El Salvador Unveils New “Mega Prison” for MS-13 and 18th Street Gang Members

by J Pelkey
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On Friday, a 40,000-person prison, known as the Center for the Confinement of Terrorism (CECOT) officially opened, and 2,000 gang members became its first residents. These include members of the most violent gangs in the world, such as MS-13 and 18th Street.

The mega prison has more than doubled El Salvador’s incarceration capacity, making it now one of the largest prison facilities in Latin America.

El Salvador’s President Nayib Bukele made the announcement via Twitter, accompanied by a video.

The move to the mega prison follows President Nayib Bukele’s “war” on crime.

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Tweet translated via Google Translate:

Today at dawn, in a single operation, we transferred the first 2,000 gang members to the Center for the Confinement of Terrorism (CECOT).

This will be their new house, where they will live for decades, mixed up, unable to do any more harm to the population.

We continue…

This is how it’s done.

Another tweet from Bukele read (Translated via Google Translate):

We have reached 300 days without homicides!

To put it in context, the previous government did not have a single day without homicides, and the one before that, only had 1.

1 day without homicides in 10 years.

But thank God, we now live in a different country.

FOX News reported:

El Salvador has started to fill its mega-prison with a transfer of 2,000 gang members and criminals, including members of MS-13 and Barrio-18.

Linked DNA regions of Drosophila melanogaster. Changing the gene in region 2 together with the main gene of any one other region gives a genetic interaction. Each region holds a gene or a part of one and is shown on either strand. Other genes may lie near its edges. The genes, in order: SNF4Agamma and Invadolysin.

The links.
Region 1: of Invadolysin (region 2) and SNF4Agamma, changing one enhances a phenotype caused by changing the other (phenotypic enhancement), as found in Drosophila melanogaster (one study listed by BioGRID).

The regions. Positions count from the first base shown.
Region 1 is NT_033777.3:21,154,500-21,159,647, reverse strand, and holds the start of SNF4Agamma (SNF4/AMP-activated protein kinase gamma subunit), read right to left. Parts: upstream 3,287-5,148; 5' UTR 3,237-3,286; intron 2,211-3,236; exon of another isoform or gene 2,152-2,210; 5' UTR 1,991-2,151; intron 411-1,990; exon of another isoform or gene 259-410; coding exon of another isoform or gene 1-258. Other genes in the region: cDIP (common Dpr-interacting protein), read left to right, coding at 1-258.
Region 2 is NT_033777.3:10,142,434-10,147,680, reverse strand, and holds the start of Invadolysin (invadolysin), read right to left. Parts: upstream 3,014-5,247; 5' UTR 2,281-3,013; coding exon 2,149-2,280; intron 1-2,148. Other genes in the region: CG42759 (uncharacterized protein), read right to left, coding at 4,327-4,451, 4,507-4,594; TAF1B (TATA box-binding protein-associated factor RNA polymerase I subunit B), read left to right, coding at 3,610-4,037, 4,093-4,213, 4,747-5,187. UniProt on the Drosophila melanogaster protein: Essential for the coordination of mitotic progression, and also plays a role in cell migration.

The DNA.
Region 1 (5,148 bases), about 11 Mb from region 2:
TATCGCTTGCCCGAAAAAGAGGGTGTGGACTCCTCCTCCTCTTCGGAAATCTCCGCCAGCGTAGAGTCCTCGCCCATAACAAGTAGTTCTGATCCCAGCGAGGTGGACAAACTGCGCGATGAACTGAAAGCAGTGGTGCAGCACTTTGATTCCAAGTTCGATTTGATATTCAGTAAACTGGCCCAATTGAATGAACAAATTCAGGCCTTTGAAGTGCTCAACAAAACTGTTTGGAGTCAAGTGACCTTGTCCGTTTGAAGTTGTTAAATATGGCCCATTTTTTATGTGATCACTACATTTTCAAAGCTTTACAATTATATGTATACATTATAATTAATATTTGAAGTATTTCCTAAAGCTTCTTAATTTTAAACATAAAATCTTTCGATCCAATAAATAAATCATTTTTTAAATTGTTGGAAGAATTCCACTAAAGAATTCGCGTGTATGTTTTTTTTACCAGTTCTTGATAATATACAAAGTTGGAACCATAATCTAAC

“Today at dawn, in a single operation, we transferred the first 2,000 gang members to the Center for the Confinement of Terrorism (CECOT),” El Salvador’s President Nayib Bukele wrote on Twitter. “This will be their new home, where they won’t be able to do any more harm to the population.” 

Bukele also posted a video on Twitter that showed prisoners, bound by shackles at their ankles and with hands behind their backs, running into the new facility. The prisoners wore white shorts and had shaved heads, with many men bearing gang tattoos. 

The prisoners can be seen sitting tightly packed together on the floor of the facility with their hands behind their heads while they stare down at their feet.

The new 40,000-person facility opened last month after an accelerated building schedule, doubling El Salvador’s prison capacity in less than a year. The prison is one of Latin America’s largest, with 37 guard towers and eight cellblocks that will be “impossible to escape.”

Bukele declared a “state of exception” in March 2022 as he empowered his government to crack down on gang members by loosening the country’s arrest laws, such as no longer requiring a warrant for an arrest and granting the government access to citizens’ communications.

He pushed through the new measure following three days of violence left 87 people dead. Bukele blamed MS-13 for the violence, and authorities claimed that they had captured the MS-13 leaders who had ordered the killings, during the statewide sweep.

U.S. prosecutors have connected MS-13 to dozens of murders in the New York metro area and Long Island over the past decade, with terrorism charges announced against 14 of the gangs’ leaders in 2021, The New York Times reported.

A poll by Cid Gallup last year found that 91% of those surveyed supported the more aggressive crackdown, Bloomberg reported.

But human rights organizations argue that innocent people have been caught up in the policy, including at least dozens who have died in police custody.

One woman told The Guardian that her husband, brother and nephew were arrested a week ago while unloading a truck for their business, and police have not yet explained why they were taken into custody. 

Reuters contributed to this report.

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